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Libyan Rebels Haven't Sewn Up Tripoli Victory Yet


This is MORNING EDITION from NPR News. I'm David Greene.


Good morning.

SORAYA SARHADDI NELSON: Good morning, Renee.

MONTAGNE: Now, I know you're in Benghazi and then Saif appeared in Tripoli. But tell us what you know about that. He was supposed to be in rebel custody.

SARHADDI NELSON: This arrest of Saif Al-Islam was the thing that really caused people to pour out into the streets of Benghazi. So it was a very, very important coup. And it was not only announced by the Transitional National Council but also by the ICC, you know, by the court in The Hague. And so this really comes as a big blow and embarrassment for the rebels and for the international community, that this man, that Saif, shows up at the Rixos Hotel, which is, of course, where the foreign correspondents are that were invited by Gadhafi's Libya and, you know, parades around, takes them even out to Bab al- Aziziya, which is, of course, the compound that is Mr. Gadhafi's compound. I mean that's quite a boisterous move, if you will, and one that is certain to be very embarrassing to the rebels.

MONTAGNE: Well, of course you're in Benghazi - again, the rebel capital. What are the rebels saying about the claim to have gotten Saif in custody and other conflicting statements they've made?

SARHADDI NELSON: And also, Mr. Jalil yesterday expressed other concerns that they're having with the rebels, the fact that they're worried that they're not observing human rights. They're worried that they're doing revenge killings. They're stealing things from people who perhaps were on the other side of this uprising or battles. And basically he threatened to resign yesterday if such behavior does not stop.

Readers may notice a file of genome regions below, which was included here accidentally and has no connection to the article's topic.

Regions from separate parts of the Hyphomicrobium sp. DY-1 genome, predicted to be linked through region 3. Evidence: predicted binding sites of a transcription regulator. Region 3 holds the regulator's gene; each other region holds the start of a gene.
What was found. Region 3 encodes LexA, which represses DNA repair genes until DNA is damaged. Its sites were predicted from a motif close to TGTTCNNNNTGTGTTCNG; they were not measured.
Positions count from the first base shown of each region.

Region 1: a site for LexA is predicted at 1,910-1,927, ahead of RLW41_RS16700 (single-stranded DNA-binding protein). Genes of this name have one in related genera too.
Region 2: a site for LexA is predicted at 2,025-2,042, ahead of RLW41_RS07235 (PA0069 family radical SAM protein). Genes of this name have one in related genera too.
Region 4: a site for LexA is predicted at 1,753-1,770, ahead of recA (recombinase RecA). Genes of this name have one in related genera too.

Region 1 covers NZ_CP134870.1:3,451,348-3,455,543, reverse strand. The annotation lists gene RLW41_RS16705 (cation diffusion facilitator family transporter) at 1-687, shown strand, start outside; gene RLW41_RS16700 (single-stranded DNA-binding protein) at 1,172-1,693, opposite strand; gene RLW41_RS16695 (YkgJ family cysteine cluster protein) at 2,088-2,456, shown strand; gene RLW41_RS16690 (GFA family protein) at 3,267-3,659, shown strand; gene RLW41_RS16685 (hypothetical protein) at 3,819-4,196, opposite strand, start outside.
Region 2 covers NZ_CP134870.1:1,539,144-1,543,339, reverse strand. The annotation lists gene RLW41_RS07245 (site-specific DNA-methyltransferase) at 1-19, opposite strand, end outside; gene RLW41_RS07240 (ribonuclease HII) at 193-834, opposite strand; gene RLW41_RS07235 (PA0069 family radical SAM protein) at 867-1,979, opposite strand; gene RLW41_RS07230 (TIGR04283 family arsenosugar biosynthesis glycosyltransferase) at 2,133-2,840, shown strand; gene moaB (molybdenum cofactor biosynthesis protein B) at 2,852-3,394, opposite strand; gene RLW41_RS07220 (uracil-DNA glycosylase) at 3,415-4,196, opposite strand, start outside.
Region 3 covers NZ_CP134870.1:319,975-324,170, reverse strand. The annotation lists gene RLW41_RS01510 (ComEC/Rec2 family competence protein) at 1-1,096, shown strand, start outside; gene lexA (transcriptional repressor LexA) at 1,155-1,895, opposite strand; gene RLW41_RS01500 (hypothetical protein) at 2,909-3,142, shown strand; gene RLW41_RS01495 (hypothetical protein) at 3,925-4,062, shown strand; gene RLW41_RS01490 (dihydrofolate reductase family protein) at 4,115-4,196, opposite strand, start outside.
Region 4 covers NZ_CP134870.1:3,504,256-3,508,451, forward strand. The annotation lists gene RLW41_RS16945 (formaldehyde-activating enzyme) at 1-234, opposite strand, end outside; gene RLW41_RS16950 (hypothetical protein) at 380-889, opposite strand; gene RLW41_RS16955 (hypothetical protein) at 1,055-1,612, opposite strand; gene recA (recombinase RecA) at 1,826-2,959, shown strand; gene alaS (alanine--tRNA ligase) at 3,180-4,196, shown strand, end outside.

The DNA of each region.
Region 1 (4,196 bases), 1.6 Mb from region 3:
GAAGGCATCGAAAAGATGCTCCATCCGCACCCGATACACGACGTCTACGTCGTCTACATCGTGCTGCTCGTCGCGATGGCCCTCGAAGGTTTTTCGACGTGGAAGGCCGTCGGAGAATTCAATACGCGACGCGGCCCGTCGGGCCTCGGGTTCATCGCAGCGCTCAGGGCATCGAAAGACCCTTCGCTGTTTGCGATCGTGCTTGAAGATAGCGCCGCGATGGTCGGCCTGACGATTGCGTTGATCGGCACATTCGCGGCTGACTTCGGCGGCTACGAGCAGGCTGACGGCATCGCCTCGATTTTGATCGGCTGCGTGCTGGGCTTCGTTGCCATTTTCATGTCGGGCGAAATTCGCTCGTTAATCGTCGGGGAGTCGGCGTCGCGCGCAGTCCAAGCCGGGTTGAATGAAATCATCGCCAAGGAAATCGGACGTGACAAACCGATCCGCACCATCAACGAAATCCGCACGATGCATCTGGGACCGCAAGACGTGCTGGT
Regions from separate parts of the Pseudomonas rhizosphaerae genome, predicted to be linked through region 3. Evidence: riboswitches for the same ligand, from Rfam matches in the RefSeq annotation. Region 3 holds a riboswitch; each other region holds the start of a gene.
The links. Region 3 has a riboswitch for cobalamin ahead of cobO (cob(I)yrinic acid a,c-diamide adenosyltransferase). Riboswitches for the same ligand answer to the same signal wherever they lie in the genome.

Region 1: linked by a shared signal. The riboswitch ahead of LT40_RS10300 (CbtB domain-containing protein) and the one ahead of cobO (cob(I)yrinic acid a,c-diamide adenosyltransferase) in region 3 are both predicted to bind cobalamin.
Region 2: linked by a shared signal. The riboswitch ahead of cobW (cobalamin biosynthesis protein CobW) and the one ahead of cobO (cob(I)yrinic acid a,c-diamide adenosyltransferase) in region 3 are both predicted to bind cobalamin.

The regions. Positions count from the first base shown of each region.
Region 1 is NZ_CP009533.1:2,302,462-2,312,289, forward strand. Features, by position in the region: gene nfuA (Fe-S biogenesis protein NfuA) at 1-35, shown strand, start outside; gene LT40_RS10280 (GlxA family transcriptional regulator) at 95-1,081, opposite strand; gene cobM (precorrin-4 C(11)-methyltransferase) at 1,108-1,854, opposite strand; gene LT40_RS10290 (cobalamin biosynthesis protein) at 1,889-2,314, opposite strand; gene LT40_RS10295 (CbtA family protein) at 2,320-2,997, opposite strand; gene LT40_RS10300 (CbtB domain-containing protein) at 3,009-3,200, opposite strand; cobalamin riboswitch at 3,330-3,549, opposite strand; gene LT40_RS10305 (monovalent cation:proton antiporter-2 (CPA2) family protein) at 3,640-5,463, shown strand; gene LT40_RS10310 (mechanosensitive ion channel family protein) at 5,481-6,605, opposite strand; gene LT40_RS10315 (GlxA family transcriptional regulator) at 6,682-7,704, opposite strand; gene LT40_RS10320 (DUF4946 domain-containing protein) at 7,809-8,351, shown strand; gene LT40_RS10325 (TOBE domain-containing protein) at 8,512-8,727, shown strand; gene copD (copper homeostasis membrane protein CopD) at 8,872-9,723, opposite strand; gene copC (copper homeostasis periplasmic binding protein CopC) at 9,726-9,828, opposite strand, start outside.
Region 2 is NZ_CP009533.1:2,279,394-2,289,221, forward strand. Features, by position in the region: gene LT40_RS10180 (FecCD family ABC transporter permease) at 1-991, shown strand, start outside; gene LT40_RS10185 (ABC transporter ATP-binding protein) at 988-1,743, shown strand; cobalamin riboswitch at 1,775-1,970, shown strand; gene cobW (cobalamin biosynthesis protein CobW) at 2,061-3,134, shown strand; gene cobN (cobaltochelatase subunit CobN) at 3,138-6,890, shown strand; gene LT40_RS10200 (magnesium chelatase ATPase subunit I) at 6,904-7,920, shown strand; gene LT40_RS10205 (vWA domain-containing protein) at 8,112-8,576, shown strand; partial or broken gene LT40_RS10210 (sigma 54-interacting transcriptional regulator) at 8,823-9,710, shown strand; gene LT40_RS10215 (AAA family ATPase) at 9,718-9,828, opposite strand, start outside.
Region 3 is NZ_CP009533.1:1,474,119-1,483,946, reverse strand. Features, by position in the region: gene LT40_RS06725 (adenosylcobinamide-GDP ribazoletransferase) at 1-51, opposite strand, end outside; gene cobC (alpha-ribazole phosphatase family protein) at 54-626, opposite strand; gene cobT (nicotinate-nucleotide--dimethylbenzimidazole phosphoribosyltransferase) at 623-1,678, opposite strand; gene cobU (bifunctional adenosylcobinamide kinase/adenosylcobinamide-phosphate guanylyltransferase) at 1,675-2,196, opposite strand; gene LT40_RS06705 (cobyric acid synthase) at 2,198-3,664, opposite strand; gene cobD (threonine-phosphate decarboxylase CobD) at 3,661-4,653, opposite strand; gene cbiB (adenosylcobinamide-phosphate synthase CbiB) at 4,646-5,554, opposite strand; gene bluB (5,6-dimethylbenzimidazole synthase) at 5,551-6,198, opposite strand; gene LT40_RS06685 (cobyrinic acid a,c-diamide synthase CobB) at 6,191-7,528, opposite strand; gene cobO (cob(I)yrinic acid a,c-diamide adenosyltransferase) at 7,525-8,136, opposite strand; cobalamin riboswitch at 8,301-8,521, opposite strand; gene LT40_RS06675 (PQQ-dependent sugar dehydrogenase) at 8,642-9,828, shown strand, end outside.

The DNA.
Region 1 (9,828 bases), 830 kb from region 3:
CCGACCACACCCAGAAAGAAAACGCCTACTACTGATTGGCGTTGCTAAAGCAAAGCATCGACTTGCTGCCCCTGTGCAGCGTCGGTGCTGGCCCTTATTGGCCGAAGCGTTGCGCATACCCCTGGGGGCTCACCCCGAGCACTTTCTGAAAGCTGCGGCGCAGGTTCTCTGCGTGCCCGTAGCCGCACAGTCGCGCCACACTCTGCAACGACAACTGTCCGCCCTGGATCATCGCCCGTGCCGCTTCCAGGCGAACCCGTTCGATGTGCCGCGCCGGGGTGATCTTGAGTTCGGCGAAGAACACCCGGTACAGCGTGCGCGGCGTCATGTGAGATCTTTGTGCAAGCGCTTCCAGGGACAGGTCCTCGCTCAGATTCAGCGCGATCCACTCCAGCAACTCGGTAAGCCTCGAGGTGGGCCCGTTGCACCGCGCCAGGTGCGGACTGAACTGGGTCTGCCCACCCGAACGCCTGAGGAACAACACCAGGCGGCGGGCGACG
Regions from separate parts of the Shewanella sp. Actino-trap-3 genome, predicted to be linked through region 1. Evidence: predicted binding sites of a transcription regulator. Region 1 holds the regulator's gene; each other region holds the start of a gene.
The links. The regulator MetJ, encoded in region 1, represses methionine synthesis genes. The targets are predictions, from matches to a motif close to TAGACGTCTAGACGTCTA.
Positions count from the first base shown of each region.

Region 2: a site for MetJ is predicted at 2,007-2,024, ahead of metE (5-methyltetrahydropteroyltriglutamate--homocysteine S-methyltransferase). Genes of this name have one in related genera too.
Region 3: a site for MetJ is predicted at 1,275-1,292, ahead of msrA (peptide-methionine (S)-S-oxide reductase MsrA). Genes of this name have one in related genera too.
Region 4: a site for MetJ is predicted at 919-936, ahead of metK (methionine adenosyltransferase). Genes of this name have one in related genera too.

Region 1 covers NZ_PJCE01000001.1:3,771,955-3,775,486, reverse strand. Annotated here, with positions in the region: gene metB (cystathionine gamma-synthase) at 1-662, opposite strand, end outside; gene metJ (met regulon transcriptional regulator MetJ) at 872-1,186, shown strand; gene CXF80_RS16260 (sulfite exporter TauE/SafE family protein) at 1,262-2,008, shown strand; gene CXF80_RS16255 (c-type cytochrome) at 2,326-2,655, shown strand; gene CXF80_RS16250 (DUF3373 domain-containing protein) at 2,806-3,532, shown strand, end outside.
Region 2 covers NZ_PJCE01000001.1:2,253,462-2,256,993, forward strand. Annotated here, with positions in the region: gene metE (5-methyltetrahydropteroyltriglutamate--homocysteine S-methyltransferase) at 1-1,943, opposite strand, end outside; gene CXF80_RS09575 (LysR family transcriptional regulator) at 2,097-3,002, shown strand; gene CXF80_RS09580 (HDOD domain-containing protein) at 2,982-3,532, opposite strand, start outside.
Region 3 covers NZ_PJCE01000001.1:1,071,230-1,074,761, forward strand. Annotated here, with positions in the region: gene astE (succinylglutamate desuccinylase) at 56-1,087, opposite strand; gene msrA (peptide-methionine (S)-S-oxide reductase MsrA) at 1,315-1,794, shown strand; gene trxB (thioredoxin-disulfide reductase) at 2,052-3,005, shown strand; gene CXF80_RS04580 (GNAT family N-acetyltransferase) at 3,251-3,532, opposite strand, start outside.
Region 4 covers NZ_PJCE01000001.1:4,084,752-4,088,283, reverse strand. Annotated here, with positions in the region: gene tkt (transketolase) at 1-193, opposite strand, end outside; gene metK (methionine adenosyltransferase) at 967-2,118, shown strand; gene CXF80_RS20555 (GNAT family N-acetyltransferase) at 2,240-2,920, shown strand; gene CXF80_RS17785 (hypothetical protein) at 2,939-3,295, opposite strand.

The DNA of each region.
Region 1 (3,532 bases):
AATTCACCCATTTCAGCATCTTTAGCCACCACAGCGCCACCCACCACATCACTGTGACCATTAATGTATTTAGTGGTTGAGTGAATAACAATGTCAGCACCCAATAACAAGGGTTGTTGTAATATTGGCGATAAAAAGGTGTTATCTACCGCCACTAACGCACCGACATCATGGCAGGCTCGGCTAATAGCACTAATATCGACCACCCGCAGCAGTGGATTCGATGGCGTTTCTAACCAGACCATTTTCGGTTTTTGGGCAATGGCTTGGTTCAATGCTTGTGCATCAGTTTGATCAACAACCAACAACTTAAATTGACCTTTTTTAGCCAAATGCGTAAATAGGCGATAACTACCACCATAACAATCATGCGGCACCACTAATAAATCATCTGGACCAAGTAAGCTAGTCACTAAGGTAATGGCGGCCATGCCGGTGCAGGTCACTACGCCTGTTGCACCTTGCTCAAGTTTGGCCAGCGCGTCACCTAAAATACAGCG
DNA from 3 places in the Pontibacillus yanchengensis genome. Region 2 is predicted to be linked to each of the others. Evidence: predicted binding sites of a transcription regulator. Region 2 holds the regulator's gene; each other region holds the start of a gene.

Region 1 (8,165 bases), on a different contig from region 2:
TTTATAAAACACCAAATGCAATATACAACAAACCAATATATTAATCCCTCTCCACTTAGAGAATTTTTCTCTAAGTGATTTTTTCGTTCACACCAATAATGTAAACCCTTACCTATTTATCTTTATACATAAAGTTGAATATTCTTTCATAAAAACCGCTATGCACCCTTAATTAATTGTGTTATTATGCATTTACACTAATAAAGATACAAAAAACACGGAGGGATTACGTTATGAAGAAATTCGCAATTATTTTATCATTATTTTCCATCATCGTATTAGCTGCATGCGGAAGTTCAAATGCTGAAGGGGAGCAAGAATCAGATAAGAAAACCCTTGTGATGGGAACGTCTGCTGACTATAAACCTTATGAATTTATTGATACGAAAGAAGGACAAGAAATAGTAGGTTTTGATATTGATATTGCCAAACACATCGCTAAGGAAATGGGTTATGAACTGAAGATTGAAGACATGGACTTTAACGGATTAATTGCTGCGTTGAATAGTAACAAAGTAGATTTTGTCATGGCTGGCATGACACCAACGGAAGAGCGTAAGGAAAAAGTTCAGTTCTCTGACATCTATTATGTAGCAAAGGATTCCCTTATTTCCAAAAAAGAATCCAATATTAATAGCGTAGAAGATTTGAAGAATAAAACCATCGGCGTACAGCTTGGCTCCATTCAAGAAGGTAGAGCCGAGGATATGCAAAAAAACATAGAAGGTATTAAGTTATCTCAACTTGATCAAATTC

MONTAGNE: What have the last couple of days been like there in Benghazi? It sounds like probably a bit of a rollercoaster ride.

SARHADDI NELSON: And actually, the rebel leaders, and certainly the people here in Benghazi who run things, were cautioned against assuming that it was done. You know, as one senior TNC official told me, basically with a city of two million you have to be prepared for unexpected and unpleasant sometimes surprises. And so I think that's what we're seeing now and I think the residents are realizing this is not over yet.

MONTAGNE: So given the concern for surprises in Tripoli, are they talking about making a move of this Transitional National Council government to Tripoli?

SARHADDI NELSON: Well, yesterday it was Jalil said - and again, he's the leader of the council - he said that as soon as it's safe.


SARHADDI NELSON: That was sort of the timeline that was given. There's certainly pressure on them to do it. Not just pressure perhaps internationally or some hope of getting this thing moving forward, but also by people in Benghazi. They'd like to see the council move. I mean they're not - I haven't run into anyone who's concerned about Benghazi losing it's sort of spotlight as being the rebel capital. They prefer to see them in Tripoli. So the pressure is on but right now it certainly doesn't make sense for them to go while the city is so unsafe. And they plan not to go until the city is safe.

MONTAGNE: Soraya, thanks very much.

SARHADDI NELSON: NPR's Soraya Sarhaddi Nelson is in Benghazi, Libya. Transcript provided by NPR, Copyright NPR.

Renee Montagne, one of the best-known names in public radio, is a special correspondent and host for NPR News.
Special correspondent Soraya Sarhaddi Nelson is based in Berlin. Her reports can be heard on NPR's award-winning programs, including Morning Edition and All Things Considered, and read at NPR.org. From 2012 until 2018 Nelson was NPR's bureau chief in Berlin. She won the ICFJ 2017 Excellence in International Reporting Award for her work in Central and Eastern Europe, North Africa, the Middle East and Afghanistan.